Reading list by Alex Edmans

Alex Edmans, Professor of Finance at London Business School selects his favourite personal leadership classics.


The Seven Habits of Highly Effective People

Stephen R Covey

(Simon & Schuster)

Mr. Covey has a knack of dressing up spiritual principles in pinstripes,” observed one commentator.  This 1990 bestseller reinvigorated the personal development market almost singlehandedly. “It is my favourite book of all time on personal leadership. It covers several major topics, not limited to but including: being the master of your own destiny, setting goals and priorities, managing your time, showing empathy towards others, thinking ‘win-win’ in relationships.

The Little Prince

Antoine de Saint-Exupery

This is one of my two joint-favourite fiction books of all time. It’s about the importance of savouring the breadth, length, height and depth of life, rather than focusing on goals; about having child-like wonder throughout life. Ostensibly a children’s book, The Little Prince is much, much more. Written by the short-lived aviator, philosopher, it has sold more than 140 million copies, was chosen as the best book of the last century in French and has been published in 250 languages and dialects since first being published in 1943.

The Alchemist

Paolo Coehlo


The story of the journey of a shepherd from Andalusia to Egypt has sold more than 30 million copies since it first appeared in 1988. This is my other joint-favourite fiction book.  It’s about personal drive, taking risks, and following your dream. If you like this book, I highly recommend By the River Piedra I Sat Down and Wept and The Fifth Mountain by the same author, which build on similar themes – and are also great works of fiction in their own right, quite apart from the leadership content.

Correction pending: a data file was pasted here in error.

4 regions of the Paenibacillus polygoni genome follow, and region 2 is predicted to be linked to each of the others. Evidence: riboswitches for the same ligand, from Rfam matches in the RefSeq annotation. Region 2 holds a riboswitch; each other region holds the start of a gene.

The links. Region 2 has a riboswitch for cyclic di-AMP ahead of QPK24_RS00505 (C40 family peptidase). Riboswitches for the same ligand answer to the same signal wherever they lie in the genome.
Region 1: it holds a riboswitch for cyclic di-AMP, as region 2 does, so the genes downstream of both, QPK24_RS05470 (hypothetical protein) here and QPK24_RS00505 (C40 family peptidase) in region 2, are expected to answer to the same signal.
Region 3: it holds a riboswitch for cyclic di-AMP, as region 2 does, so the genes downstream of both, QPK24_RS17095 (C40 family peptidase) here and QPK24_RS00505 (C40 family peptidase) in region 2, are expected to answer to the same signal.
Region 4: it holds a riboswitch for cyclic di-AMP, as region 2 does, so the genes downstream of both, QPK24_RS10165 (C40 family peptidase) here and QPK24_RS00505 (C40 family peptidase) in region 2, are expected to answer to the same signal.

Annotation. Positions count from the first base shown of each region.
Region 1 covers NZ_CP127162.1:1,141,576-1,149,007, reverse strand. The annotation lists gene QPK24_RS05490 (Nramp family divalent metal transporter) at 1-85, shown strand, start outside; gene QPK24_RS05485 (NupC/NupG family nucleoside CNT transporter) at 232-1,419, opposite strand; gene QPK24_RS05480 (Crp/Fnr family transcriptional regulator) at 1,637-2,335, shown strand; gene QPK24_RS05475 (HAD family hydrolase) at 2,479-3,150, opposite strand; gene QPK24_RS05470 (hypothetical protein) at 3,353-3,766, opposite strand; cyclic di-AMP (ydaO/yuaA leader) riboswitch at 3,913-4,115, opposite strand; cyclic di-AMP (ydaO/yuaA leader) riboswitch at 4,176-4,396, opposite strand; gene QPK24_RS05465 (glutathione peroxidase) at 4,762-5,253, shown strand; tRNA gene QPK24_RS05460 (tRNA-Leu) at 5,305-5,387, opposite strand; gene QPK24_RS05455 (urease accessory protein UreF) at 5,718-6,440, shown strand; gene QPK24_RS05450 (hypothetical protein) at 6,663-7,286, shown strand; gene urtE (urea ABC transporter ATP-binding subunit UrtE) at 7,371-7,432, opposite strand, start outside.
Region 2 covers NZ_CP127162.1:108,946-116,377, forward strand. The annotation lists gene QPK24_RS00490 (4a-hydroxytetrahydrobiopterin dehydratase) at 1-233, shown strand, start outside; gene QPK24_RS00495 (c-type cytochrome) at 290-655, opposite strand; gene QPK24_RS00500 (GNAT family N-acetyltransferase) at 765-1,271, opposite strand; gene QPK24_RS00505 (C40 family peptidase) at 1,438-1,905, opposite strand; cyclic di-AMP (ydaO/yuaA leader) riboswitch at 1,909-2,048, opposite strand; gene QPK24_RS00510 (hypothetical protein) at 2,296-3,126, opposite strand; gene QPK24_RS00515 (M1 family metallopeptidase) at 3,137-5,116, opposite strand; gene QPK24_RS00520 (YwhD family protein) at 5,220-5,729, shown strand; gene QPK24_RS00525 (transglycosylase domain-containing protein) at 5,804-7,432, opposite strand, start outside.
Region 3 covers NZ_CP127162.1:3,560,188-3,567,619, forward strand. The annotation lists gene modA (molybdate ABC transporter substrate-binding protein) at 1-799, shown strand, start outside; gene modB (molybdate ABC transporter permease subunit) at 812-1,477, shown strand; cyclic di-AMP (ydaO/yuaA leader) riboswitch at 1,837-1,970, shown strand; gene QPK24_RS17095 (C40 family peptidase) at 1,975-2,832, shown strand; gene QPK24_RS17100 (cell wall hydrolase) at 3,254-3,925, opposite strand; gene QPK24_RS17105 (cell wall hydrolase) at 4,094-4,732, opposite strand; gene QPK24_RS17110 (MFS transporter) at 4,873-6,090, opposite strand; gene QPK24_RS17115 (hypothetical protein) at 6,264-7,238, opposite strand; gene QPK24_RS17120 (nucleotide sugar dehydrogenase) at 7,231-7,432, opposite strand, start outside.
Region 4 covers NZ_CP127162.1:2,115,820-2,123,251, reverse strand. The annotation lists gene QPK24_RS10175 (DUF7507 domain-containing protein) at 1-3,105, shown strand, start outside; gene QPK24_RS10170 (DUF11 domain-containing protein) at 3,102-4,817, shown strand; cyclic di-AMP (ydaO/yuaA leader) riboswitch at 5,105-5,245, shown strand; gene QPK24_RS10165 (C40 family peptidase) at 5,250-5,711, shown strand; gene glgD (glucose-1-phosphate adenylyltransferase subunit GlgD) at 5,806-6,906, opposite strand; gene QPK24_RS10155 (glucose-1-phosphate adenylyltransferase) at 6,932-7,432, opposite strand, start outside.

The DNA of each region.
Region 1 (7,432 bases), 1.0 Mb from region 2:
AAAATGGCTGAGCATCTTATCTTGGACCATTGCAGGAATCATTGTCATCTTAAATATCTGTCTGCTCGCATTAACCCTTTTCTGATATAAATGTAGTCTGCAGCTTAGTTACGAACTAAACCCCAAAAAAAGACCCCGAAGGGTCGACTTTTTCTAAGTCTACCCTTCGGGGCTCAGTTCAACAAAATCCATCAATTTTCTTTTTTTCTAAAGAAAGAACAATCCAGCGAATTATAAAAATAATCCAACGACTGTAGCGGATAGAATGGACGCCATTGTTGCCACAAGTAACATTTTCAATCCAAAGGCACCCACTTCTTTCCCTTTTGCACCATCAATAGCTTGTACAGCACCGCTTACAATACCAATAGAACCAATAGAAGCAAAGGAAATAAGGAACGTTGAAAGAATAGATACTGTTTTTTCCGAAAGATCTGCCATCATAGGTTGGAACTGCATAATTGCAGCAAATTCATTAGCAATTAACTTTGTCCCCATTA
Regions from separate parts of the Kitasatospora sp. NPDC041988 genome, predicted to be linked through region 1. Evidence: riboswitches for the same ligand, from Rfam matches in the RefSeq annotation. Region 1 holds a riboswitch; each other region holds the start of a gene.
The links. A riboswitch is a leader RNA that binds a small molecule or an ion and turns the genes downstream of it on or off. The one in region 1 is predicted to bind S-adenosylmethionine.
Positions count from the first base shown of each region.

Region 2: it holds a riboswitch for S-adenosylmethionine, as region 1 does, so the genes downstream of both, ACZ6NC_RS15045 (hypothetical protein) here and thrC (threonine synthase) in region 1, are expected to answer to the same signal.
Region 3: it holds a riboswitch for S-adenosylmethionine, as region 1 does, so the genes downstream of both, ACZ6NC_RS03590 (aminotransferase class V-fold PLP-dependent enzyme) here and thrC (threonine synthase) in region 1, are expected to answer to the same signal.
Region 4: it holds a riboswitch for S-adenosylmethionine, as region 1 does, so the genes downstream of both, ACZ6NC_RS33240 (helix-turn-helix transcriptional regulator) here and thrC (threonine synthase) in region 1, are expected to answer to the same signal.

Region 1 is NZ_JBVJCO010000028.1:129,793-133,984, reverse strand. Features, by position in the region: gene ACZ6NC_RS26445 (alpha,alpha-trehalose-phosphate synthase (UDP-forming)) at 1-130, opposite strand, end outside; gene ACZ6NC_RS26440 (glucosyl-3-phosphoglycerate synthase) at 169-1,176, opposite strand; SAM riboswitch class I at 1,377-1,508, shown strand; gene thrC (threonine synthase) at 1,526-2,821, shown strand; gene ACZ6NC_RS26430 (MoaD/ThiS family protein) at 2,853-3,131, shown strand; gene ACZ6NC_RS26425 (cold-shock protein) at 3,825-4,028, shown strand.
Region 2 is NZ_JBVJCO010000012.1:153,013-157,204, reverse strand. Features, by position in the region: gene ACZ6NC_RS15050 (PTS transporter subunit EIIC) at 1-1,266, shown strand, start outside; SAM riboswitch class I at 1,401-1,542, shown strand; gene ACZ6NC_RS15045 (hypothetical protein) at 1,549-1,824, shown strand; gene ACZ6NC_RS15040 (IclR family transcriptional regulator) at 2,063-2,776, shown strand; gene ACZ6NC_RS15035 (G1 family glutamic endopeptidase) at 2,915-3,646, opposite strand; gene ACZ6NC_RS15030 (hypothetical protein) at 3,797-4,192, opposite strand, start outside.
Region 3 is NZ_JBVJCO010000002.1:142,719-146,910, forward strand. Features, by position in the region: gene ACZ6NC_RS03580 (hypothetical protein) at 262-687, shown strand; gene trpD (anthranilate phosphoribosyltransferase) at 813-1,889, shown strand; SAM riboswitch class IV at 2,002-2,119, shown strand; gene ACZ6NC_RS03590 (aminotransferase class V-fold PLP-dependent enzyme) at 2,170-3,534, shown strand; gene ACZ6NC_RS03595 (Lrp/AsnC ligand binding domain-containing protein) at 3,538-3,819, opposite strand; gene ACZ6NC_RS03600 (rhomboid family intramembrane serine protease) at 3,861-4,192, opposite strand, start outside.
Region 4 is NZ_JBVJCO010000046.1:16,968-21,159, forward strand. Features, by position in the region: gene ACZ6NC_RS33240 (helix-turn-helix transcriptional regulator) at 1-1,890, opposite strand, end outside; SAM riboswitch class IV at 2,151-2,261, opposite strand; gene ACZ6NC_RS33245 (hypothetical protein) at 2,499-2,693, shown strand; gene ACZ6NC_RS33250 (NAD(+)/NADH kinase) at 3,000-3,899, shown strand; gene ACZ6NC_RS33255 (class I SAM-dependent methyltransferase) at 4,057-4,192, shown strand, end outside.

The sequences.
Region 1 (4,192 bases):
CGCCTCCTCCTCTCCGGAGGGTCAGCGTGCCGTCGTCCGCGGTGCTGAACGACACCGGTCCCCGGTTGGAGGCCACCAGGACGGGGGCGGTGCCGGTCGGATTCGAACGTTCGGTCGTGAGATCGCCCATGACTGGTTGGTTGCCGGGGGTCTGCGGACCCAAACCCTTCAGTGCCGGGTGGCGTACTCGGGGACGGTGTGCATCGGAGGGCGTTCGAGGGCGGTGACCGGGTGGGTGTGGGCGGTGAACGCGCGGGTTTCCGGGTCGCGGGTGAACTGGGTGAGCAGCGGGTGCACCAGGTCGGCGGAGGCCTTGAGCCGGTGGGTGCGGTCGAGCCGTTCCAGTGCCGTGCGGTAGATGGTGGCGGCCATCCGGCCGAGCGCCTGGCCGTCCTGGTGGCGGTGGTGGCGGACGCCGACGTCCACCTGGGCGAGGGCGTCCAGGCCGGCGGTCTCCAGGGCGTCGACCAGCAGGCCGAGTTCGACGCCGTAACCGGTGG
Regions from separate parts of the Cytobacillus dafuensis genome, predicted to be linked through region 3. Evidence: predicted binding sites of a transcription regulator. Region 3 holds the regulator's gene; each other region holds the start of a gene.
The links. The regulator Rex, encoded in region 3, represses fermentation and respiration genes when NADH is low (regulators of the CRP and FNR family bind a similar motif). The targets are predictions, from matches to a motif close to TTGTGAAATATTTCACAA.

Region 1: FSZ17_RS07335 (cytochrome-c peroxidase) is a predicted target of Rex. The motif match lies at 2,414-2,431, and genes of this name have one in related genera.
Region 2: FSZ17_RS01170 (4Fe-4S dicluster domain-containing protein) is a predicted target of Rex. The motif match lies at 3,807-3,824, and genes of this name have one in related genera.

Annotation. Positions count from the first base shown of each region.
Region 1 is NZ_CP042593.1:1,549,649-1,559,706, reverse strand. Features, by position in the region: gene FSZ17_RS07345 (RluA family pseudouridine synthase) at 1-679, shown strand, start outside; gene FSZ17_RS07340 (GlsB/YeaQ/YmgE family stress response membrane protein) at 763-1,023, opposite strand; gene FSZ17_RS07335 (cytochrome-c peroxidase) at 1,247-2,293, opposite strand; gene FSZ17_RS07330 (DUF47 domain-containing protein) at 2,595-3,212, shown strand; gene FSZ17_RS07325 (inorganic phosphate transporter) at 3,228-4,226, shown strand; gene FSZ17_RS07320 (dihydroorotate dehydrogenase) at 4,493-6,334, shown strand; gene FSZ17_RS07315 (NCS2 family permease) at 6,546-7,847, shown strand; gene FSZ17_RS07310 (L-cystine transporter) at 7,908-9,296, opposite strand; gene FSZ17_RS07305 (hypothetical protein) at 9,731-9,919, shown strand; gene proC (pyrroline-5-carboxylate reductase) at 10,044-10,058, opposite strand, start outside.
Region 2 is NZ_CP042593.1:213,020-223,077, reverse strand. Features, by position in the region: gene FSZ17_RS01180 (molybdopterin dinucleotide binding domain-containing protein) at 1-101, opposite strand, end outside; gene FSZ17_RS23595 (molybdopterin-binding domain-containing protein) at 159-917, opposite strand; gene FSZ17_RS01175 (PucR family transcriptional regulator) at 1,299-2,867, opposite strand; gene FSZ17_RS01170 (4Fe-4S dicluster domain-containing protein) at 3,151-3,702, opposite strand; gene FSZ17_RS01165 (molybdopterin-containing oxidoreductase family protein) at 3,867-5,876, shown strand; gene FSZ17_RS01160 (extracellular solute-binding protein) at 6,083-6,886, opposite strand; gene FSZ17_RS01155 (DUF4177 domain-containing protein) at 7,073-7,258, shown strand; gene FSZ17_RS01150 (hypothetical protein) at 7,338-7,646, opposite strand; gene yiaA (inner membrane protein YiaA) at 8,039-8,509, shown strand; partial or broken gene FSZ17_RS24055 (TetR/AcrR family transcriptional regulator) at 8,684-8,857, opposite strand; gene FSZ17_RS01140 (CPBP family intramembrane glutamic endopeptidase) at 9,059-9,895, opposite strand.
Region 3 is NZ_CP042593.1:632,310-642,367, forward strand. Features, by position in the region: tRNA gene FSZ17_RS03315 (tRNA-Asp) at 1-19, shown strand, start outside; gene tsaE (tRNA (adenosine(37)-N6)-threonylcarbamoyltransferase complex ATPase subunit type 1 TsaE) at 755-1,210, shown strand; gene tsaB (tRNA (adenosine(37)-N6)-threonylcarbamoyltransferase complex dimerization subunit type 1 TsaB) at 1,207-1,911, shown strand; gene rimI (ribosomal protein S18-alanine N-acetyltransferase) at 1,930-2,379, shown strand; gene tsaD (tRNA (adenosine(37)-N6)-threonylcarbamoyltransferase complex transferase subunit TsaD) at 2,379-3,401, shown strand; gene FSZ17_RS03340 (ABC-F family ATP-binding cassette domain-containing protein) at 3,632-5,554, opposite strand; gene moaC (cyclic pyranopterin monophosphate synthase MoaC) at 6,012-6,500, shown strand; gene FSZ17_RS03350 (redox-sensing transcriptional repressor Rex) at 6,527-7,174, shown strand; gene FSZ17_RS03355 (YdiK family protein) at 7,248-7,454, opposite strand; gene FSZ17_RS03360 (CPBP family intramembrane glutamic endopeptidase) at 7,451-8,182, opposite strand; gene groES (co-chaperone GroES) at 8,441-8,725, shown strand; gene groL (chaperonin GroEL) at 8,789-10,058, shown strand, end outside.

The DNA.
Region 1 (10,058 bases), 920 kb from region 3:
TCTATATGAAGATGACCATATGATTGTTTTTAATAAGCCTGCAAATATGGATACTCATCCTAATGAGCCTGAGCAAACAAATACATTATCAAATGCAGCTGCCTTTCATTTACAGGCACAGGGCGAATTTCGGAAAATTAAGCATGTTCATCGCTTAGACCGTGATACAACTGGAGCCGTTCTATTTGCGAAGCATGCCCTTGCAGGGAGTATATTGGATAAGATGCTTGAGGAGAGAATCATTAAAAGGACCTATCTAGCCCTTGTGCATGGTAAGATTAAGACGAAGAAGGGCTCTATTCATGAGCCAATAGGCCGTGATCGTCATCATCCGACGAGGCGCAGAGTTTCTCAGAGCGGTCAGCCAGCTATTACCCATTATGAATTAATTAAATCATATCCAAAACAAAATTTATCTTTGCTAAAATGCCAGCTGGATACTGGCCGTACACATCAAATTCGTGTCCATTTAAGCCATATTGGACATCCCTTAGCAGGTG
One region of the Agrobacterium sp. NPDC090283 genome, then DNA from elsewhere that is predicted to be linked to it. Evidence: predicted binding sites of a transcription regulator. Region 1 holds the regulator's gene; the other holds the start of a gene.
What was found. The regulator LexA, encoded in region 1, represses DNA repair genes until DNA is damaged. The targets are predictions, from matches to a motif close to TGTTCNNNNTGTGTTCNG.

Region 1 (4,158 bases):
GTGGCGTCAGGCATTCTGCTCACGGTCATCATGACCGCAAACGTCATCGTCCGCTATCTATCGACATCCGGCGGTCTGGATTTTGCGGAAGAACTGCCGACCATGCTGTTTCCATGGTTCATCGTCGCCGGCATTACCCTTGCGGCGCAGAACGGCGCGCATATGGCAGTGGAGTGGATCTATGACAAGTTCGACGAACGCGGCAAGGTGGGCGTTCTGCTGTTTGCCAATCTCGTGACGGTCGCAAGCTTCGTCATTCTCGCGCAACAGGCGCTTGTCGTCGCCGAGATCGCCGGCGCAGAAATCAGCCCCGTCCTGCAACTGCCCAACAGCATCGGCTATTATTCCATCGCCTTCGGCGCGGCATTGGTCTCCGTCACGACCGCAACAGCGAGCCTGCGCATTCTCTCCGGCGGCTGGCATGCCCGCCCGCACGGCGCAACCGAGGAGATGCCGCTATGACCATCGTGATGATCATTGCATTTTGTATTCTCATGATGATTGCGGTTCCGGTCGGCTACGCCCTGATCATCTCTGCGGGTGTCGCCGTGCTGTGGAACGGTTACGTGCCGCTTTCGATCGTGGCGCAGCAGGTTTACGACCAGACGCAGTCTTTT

How Will You Measure Your Life?

James Allworth, Clayton Christensen and Karen Dillon


An excellent book on how to find meaning and fulfilment in your career and personal relationships, and to be true to your values. In a surprising change of career tack, Harvard Business School’s Clay Christensen moves from contemplating innovation and industry change to seeking to understand how you truly gauge success. More information at


Rudyard Kipling

“If you can keep your head when all about you/Are losing theirs and blaming it on you” is the – perhaps too – familiar opening of If.  Written in 1895, Kipling’s poem has become a much-quoted classic. It’s my favourite poem of all time, on balancing drive with humility.

The One Minute Manager

Kenneth Blanchard and Spencer Johnson


A book about how small time investments (that can take as little as one minute) can improve your effectiveness as a people manager. It encompasses one-minute goal setting, one-minute praisings, and one-minute reprimands. So far this pithy collection of wisdom has sold more than 13 million copies.


Matthew Syed

(Fourth Estate)

Written by a highly successful table-tennis international who has turned himself into one of the UK’s top sports journalists, Bounce gives mere mortals hope. It debunks the talent myth: that highly-skilled people are made (through effort and dedication), not born. It is empowering, as it shows we are not a slave to genetics.

The Guy in the Glass

Dale Wimbrow

This is a short poem on staying true to what is important to you, rather than being swayed by external criticism or praise. Written in 1934, the poem is frequently mis-titled as “The man in the glass” and passed off as being written by other authors. This rather misses the poem’s point of being honest with yourself.

First Things First

Stephen R Covey

(Simon & Schuster)

Published in 1994 this was part of the flood of books spawned by the initial bestseller. It was a follow-up to one of the seven habits: putting first things first (time management). In response to Seven Habits, many readers wrote to Covey saying that this was the habit they found most difficult, and so he wrote a book devoted to this habit.

How To Win Friends and Influence People

Dale Carnegie


Originally published in 1937 this was the original self-improvement book. Carnegie described it as a “practical, working handbook on human relations.” The title is self-explanatory. None of his advice is earth-shatteringly surprising (a common feature of all books on personal leadership) but there is great benefit in reading his advice as it is explained in a clear and convincing manner.

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